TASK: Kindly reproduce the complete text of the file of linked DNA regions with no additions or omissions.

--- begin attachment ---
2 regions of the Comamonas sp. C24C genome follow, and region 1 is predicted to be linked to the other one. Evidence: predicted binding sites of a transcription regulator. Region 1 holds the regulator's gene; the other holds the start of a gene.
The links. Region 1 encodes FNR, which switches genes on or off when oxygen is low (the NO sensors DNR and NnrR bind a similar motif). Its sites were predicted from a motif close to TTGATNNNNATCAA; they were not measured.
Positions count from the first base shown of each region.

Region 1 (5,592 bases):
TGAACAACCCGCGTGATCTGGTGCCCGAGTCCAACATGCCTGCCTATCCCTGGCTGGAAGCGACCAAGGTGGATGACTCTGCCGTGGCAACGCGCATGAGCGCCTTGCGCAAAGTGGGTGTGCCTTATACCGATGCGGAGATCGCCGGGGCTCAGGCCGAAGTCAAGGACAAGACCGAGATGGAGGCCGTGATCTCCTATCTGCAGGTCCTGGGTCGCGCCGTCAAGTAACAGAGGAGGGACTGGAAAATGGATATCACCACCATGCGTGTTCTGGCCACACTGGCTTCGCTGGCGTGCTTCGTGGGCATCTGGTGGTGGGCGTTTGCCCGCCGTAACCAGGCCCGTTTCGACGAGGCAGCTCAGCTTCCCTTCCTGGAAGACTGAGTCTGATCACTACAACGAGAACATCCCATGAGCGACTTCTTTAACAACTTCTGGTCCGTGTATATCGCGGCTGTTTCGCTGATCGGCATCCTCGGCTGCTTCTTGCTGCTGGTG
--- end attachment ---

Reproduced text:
2 regions of the Comamonas sp. C24C genome follow, and region 1 is predicted to be linked to the other one. Evidence: predicted binding sites of a transcription regulator. Region 1 holds the regulator's gene; the other holds the start of a gene.
The links. Region 1 encodes FNR, which switches genes on or off when oxygen is low (the NO sensors DNR and NnrR bind a similar motif). Its sites were predicted from a motif close to TTGATNNNNATCAA; they were not measured.
Positions count from the first base shown of each region.

Region 1 (5,592 bases):
TGAACAACCCGCGTGATCTGGTGCCCGAGTCCAACATGCCTGCCTATCCCTGGCTGGAAGCGACCAAGGTGGATGACTCTGCCGTGGCAACGCGCATGAGCGCCTTGCGCAAAGTGGGTGTGCCTTATACCGATGCGGAGATCGCCGGGGCTCAGGCCGAAGTCAAGGACAAGACCGAGATGGAGGCCGTGATCTCCTATCTGCAGGTCCTGGGTCGCGCCGTCAAGTAACAGAGGAGGGACTGGAAAATGGATATCACCACCATGCGTGTTCTGGCCACACTGGCTTCGCTGGCGTGCTTCGTGGGCATCTGGTGGTGGGCGTTTGCCCGCCGTAACCAGGCCCGTTTCGACGAGGCAGCTCAGCTTCCCTTCCTGGAAGACTGAGTCTGATCACTACAACGAGAACATCCCATGAGCGACTTCTTTAACAACTTCTGGTCCGTGTATATCGCGGCTGTTTCGCTGATCGGCATCCTCGGCTGCTTCTTGCTGCTGGTG